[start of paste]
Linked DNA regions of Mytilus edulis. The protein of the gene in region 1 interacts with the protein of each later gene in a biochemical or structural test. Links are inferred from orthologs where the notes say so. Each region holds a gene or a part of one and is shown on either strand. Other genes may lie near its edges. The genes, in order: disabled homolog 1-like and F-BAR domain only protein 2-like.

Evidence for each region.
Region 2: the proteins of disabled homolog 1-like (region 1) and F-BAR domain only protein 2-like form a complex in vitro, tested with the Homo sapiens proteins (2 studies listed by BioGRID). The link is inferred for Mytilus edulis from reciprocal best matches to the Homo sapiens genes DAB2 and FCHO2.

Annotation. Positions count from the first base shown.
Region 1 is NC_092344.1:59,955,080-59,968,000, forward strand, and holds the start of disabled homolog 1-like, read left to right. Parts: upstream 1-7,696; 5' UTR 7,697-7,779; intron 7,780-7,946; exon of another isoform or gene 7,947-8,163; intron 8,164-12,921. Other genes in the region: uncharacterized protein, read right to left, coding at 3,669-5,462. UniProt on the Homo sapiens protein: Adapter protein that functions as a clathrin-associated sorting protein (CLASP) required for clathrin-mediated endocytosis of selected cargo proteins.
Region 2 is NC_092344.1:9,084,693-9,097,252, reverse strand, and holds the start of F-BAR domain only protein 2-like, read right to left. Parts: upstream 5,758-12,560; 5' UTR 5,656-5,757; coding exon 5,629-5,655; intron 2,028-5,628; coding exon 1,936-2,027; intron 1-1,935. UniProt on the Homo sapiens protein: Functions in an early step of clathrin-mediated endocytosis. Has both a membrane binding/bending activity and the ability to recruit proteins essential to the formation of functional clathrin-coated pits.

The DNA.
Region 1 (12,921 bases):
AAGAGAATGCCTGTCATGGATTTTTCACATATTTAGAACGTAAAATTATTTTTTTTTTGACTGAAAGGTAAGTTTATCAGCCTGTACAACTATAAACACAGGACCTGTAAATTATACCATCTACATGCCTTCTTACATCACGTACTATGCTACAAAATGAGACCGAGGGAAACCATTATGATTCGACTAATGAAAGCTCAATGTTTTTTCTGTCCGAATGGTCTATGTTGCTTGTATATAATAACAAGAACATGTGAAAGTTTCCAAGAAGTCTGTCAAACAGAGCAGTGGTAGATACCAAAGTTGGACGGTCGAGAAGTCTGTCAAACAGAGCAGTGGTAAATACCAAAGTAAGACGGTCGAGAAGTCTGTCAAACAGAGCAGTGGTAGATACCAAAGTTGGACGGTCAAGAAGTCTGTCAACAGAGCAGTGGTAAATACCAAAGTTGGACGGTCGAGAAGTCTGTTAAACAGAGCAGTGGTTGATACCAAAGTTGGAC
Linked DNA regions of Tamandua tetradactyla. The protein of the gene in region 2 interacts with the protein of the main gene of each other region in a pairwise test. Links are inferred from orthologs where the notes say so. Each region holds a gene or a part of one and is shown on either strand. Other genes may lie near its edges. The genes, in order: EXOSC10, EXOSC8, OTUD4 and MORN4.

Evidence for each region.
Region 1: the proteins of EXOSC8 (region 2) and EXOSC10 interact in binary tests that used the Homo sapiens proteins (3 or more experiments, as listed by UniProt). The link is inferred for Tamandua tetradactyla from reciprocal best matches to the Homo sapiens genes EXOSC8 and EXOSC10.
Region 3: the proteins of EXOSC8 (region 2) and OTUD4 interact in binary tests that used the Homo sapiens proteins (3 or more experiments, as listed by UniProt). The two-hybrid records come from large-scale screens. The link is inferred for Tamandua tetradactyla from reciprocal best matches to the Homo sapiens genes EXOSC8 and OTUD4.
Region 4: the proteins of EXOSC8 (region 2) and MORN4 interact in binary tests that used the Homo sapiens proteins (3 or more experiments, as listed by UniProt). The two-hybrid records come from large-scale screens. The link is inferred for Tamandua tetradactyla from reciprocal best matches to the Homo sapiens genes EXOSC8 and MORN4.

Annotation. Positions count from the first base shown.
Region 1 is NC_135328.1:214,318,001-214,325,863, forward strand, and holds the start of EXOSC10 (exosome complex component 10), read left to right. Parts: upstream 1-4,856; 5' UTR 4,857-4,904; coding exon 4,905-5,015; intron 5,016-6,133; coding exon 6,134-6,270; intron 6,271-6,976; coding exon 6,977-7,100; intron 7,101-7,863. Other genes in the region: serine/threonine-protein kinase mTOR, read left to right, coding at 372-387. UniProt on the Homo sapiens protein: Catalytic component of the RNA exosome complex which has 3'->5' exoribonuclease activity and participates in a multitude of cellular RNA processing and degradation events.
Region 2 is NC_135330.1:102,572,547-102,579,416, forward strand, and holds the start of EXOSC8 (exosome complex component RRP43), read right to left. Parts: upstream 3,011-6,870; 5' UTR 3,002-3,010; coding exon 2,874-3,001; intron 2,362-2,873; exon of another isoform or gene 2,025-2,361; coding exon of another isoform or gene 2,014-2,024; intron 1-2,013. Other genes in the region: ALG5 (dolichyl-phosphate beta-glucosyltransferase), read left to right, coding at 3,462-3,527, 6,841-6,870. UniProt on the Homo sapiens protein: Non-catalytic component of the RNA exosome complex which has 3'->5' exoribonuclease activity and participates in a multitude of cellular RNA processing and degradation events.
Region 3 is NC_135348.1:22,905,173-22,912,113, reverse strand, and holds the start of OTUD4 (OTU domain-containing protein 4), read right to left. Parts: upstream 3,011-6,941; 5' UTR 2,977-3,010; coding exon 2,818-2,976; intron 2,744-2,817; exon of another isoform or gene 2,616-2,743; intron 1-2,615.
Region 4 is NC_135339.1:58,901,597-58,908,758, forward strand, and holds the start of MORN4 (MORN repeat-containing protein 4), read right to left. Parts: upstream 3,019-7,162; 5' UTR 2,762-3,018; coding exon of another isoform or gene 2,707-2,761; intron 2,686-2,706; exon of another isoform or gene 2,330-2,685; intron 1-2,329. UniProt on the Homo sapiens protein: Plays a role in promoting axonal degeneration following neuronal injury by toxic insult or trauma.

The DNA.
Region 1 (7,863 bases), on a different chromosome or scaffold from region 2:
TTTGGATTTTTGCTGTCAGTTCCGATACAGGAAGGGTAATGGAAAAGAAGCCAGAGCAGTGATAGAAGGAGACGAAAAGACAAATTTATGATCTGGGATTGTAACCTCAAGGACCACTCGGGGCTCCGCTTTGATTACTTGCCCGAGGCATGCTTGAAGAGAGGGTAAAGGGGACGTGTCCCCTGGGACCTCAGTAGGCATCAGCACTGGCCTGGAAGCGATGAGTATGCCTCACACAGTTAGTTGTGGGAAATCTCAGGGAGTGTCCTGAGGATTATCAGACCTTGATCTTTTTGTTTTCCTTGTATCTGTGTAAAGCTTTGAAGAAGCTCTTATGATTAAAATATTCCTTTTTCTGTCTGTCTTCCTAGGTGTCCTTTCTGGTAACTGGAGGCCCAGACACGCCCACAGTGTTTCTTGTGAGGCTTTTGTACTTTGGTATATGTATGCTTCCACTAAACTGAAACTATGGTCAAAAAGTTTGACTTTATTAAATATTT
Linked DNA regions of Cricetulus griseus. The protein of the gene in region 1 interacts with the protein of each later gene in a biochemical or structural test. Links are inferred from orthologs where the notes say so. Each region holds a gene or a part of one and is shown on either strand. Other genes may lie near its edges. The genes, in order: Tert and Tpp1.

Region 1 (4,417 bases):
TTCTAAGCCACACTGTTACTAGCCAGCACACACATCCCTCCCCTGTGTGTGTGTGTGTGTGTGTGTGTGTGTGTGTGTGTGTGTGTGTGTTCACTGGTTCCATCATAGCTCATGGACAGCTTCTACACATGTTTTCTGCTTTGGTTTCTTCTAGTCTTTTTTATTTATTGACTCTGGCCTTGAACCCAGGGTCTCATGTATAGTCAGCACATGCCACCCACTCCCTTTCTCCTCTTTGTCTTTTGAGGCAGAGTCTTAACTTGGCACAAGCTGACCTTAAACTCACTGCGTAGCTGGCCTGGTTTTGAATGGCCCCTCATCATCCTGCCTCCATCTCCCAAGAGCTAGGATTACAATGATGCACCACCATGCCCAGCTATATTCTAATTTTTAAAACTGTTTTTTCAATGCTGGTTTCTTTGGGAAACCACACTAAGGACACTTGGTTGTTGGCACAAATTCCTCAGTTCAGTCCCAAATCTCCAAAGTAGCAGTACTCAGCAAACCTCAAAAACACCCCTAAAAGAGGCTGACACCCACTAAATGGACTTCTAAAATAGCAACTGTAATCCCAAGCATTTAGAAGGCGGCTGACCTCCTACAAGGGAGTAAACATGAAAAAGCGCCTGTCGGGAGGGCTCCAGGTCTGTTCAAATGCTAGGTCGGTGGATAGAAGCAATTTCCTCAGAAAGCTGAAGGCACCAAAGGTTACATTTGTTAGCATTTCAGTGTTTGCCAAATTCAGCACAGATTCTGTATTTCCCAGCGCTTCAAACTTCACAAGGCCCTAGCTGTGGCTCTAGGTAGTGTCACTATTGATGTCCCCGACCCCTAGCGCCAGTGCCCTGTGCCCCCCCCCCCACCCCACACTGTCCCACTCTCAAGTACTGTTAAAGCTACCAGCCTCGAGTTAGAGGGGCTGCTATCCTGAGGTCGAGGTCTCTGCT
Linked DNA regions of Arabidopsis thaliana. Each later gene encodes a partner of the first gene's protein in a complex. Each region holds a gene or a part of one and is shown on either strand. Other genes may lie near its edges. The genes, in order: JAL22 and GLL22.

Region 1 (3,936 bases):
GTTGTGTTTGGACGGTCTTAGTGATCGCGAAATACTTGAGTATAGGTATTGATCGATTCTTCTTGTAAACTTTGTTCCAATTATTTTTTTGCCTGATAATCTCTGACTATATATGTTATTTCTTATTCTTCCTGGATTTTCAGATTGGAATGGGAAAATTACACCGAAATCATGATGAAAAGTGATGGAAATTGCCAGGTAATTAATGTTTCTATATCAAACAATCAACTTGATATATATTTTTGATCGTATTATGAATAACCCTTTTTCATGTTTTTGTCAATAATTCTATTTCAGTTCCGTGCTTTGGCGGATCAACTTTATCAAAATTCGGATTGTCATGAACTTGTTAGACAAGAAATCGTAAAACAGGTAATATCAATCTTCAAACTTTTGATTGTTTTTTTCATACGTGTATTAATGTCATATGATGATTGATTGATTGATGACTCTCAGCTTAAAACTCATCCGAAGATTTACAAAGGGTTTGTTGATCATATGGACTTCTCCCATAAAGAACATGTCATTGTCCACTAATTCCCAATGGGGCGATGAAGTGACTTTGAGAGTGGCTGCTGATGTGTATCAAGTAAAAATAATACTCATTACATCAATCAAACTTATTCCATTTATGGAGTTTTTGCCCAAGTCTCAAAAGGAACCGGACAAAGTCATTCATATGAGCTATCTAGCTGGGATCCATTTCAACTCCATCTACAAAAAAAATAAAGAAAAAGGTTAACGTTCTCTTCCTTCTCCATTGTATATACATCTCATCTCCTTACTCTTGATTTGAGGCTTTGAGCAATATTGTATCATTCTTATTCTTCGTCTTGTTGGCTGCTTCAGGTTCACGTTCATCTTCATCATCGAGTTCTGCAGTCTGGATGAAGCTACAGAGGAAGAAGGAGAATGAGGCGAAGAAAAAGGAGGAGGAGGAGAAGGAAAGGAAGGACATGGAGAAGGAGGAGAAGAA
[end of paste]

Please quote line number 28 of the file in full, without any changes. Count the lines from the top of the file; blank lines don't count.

GTTGTGTTTGGACGGTCTTAGTGATCGCGAAATACTTGAGTATAGGTATTGATCGATTCTTCTTGTAAACTTTGTTCCAATTATTTTTTTGCCTGATAATCTCTGACTATATATGTTATTTCTTATTCTTCCTGGATTTTCAGATTGGAATGGGAAAATTACACCGAAATCATGATGAAAAGTGATGGAAATTGCCAGGTAATTAATGTTTCTATATCAAACAATCAACTTGATATATATTTTTGATCGTATTATGAATAACCCTTTTTCATGTTTTTGTCAATAATTCTATTTCAGTTCCGTGCTTTGGCGGATCAACTTTATCAAAATTCGGATTGTCATGAACTTGTTAGACAAGAAATCGTAAAACAGGTAATATCAATCTTCAAACTTTTGATTGTTTTTTTCATACGTGTATTAATGTCATATGATGATTGATTGATTGATGACTCTCAGCTTAAAACTCATCCGAAGATTTACAAAGGGTTTGTTGATCATATGGACTTCTCCCATAAAGAACATGTCATTGTCCACTAATTCCCAATGGGGCGATGAAGTGACTTTGAGAGTGGCTGCTGATGTGTATCAAGTAAAAATAATACTCATTACATCAATCAAACTTATTCCATTTATGGAGTTTTTGCCCAAGTCTCAAAAGGAACCGGACAAAGTCATTCATATGAGCTATCTAGCTGGGATCCATTTCAACTCCATCTACAAAAAAAATAAAGAAAAAGGTTAACGTTCTCTTCCTTCTCCATTGTATATACATCTCATCTCCTTACTCTTGATTTGAGGCTTTGAGCAATATTGTATCATTCTTATTCTTCGTCTTGTTGGCTGCTTCAGGTTCACGTTCATCTTCATCATCGAGTTCTGCAGTCTGGATGAAGCTACAGAGGAAGAAGGAGAATGAGGCGAAGAAAAAGGAGGAGGAGGAGAAGGAAAGGAAGGACATGGAGAAGGAGGAGAAGAA